Category: New Release
Montreal’s Homeshake just released their latest mixtape Dynamic Meditation, and we’re very impressed with the results. The first song/section deploys sophisticated chord changes akin to Roy Ayers or Steely Dan, albeit rendered in a more downtempo groove and hazy production style. A remarkably poignant descending melody in the refrain captures not only the harmonic and rhythmic sensibilities of vintage soul-jazz, but also its emotional resonance. The following section evokes traces of the late Don Blackman filtered through Bibio’s lo-fi approach to retro funk. The Beat Konducta-esque sequencing of tracks creates a fragmented listening experience, which only adds to the music’s beautiful delirium. Each side is just under ten minutes and, as the track titles suggest, side B is in fact side A in reverse. All in all, this mixtape slays and ought to be auditioned by all. Get it here as a PWYC download.
CFCF‘s new album is finally available to stream! We’ve been enjoying this one.
A Sacred Cloud makes music ripe for seasonal change and solitary evenings of focused introspection. Ensoleillé, 1972, their latest album jointly released by Jeunesse Cosmique and Arachnidiscs Recordings, encompasses a sound world that evokes both the spacier side of Serge Bulot and Leyland Kirby’s fractured romantic leanings. Stream album highlight “Be good or be dead!” and pick up the LP here.
After the addition of a googleable extra “m” to their name, it seems like Programm are finally ready to release their carefully crafted work into the world. Prior to this EP, they only had one single to their name, the David Newfeld-produced snappy-percussion filled “Waiting“. Newfeld is no longer producing, but the percussion is still central to the greatness here, along with racing heartbeat basslines that ascend into guitar fuzz alongside downtrodden vocals. They are clearly a band dedicated to taking their time (the title track was originally released under the name Volcano Playground in May 2012), but the extra wait is worth the jump in polish.
For this incredible compilation from Healing Power Records, Stacy Sproule and Victoria Cheong asked some of Toronto’s best female musicians to contribute a track exploring the them of self-healing. The resulting fruits are dark and twisted, but ultimately delicious. Some highlights: Bile Sister vomits out impressive synthy sludge and Petra Glynt makes us need her soulful vocals and driven percussion. Though our favourite part comes at the end of the disc, with Tenderness‘ “bucked and blended” hymn. We never thought we’d be so into a song with a refrain of “Jesus!”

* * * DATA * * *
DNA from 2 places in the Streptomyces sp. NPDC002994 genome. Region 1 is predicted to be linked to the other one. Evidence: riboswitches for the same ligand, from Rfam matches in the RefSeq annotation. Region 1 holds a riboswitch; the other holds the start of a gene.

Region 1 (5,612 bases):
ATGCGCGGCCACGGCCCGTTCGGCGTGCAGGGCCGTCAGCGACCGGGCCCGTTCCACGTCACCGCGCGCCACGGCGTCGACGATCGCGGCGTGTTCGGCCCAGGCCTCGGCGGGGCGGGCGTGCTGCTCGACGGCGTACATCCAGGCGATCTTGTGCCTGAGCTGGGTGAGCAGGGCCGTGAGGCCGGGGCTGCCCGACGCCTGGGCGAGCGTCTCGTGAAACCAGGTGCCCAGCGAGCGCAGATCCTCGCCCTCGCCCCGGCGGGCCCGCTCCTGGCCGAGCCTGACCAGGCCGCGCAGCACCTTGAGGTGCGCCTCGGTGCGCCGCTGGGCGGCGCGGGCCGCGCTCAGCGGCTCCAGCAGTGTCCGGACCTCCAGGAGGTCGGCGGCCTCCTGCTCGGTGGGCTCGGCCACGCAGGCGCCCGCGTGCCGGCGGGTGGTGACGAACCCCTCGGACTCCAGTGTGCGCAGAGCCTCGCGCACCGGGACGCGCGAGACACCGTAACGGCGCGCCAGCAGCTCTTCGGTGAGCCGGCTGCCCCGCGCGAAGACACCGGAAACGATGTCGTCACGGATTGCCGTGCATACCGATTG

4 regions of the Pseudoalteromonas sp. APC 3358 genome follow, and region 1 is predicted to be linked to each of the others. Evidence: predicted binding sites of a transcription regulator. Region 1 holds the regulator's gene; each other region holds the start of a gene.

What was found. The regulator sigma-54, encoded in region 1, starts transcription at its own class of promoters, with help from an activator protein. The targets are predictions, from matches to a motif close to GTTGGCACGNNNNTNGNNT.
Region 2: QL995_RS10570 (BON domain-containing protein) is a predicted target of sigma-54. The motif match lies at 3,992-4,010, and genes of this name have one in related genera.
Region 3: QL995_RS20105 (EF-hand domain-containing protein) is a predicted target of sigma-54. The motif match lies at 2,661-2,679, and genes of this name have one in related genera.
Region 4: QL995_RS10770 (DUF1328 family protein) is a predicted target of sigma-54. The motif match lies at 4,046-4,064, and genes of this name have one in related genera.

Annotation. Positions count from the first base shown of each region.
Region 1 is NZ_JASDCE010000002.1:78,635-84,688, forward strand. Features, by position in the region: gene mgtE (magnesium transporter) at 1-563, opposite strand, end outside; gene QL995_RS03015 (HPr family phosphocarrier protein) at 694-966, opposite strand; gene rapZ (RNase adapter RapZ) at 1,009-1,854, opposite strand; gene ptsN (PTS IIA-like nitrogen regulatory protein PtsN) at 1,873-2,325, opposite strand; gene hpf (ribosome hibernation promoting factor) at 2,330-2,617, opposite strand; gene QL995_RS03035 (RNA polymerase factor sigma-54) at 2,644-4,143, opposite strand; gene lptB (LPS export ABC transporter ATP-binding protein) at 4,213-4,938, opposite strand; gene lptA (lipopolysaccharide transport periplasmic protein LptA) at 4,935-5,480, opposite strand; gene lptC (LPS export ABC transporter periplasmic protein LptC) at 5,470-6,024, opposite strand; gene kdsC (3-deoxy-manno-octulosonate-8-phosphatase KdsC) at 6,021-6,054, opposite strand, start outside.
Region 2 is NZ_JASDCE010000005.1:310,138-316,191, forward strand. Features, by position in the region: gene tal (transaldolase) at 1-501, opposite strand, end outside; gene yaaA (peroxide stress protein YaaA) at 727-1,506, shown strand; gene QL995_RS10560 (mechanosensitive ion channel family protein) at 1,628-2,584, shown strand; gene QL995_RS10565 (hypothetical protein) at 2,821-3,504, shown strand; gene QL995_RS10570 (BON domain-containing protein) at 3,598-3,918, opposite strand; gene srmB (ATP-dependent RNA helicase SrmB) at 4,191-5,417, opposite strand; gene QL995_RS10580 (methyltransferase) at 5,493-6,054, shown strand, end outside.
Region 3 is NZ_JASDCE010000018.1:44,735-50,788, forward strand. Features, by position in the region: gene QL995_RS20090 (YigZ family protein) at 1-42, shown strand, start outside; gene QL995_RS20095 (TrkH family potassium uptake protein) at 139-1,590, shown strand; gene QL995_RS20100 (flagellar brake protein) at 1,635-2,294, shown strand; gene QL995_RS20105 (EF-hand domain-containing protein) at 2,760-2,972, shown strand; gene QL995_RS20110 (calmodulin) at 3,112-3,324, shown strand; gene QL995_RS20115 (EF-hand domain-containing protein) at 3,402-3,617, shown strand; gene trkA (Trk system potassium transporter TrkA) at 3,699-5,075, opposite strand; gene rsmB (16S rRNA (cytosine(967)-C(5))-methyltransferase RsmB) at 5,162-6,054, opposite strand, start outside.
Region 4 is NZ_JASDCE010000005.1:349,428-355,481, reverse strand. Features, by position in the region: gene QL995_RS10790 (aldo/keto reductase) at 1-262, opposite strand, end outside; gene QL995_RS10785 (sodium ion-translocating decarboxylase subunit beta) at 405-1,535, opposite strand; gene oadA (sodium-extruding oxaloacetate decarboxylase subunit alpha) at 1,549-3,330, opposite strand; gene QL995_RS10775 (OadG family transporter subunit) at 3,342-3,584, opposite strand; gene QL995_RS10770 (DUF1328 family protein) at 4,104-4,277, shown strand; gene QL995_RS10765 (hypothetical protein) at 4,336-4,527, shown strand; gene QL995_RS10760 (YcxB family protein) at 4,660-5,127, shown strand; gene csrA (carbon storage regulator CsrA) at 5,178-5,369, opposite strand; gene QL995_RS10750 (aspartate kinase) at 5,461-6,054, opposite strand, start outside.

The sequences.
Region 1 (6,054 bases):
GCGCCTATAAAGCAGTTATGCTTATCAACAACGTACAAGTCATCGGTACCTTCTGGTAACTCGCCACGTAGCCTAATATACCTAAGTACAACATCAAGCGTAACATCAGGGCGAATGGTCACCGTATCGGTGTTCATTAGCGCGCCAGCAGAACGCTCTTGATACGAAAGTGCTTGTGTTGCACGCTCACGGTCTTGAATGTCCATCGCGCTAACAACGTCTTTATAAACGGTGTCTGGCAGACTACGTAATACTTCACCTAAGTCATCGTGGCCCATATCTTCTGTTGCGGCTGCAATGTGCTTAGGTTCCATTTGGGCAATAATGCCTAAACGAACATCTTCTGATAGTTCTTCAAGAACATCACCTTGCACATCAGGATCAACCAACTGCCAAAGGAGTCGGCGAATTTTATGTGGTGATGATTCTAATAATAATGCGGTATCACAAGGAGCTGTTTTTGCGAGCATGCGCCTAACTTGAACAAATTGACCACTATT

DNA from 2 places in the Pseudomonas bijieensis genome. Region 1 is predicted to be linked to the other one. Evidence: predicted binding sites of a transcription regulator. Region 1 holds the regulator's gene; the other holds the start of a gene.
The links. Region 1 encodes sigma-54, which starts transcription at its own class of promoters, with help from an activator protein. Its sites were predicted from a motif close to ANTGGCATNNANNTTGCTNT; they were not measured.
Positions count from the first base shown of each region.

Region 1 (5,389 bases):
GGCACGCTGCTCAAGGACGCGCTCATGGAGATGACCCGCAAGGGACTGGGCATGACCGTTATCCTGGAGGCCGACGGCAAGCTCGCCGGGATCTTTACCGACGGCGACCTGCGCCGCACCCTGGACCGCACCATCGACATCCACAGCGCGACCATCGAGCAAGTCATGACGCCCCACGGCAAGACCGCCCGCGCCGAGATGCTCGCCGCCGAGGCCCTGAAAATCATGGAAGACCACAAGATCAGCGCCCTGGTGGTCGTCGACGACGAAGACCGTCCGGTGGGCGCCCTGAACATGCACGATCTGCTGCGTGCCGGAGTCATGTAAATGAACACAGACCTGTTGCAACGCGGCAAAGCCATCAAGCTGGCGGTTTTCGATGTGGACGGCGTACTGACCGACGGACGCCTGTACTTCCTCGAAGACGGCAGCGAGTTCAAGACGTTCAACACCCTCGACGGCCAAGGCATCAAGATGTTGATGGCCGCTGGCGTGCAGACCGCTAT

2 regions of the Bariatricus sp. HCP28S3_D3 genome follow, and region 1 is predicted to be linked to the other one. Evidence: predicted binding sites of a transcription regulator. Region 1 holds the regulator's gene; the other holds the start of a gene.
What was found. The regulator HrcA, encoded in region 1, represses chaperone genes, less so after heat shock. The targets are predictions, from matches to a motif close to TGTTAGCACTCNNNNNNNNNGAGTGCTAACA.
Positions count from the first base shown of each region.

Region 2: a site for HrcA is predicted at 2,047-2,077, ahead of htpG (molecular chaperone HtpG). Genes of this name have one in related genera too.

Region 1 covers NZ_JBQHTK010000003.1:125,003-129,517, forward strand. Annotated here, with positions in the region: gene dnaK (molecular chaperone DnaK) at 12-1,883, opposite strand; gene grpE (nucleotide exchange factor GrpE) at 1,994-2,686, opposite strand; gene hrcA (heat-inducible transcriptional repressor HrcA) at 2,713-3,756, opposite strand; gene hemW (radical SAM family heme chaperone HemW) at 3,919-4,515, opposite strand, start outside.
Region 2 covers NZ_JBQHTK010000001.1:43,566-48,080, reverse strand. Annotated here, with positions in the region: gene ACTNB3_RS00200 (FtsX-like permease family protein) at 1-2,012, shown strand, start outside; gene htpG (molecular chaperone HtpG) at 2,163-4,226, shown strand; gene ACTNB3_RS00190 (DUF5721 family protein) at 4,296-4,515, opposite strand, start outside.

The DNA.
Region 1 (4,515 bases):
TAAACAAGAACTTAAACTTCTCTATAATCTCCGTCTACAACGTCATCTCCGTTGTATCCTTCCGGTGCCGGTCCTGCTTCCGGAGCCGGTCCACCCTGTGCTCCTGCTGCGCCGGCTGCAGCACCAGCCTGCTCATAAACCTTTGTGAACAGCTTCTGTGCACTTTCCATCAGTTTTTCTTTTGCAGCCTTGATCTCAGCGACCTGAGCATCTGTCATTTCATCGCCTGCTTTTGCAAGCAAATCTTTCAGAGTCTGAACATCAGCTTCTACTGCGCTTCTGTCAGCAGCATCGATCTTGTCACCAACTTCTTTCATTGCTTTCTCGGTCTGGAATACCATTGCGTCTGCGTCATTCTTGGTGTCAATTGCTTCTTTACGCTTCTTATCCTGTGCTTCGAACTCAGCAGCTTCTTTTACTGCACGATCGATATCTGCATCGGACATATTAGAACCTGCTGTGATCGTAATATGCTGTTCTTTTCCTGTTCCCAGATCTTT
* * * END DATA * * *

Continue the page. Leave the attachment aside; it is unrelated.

There is something unnaturally creepy about Ramzi‘s latest album; unsettling us in ways that we can’t describe. Of course, this is a huge positive for us, and there’s clearly a lot of talent behind these weird, pulsating beats. Ramzi is Phoebe Guillemot, who developed a love of fusing electronic beats with samples of foreign instruments, trying (and ultimately succeeding) in making the synthetic sound organic. Her output is entirely unique and her own, and we’re excited about where she’s going next.
The 12″ can be purchased here.
Our love of Cellphone is longstanding and undeniable. They do thrashy synth punk so well that we don’t understand why MORE people aren’t doing this. We wouldn’t be that sad if every band sounded like this, but mainly we just hope for more and more Cellphone in the near future.
We’ve been fans of Tess Roby for quite some time, and we’re thrilled with her new band, She Divides. We don’t know much about The Organ-esque project, but we know her talent, which is on full display here.
This dreamy debut EP from Toronto’s Hush Pup has us swooning. Doesn’t Ida Maidstone’s voice sound beautiful weaving amongst pretty keys and steady drum beats? It was co-produced by Sydney Galbraith (who was also involved in recording local favourite Most People), and the lovely result is as refreshing as a cool summer breeze. You can find it on Bandcamp for PWYC.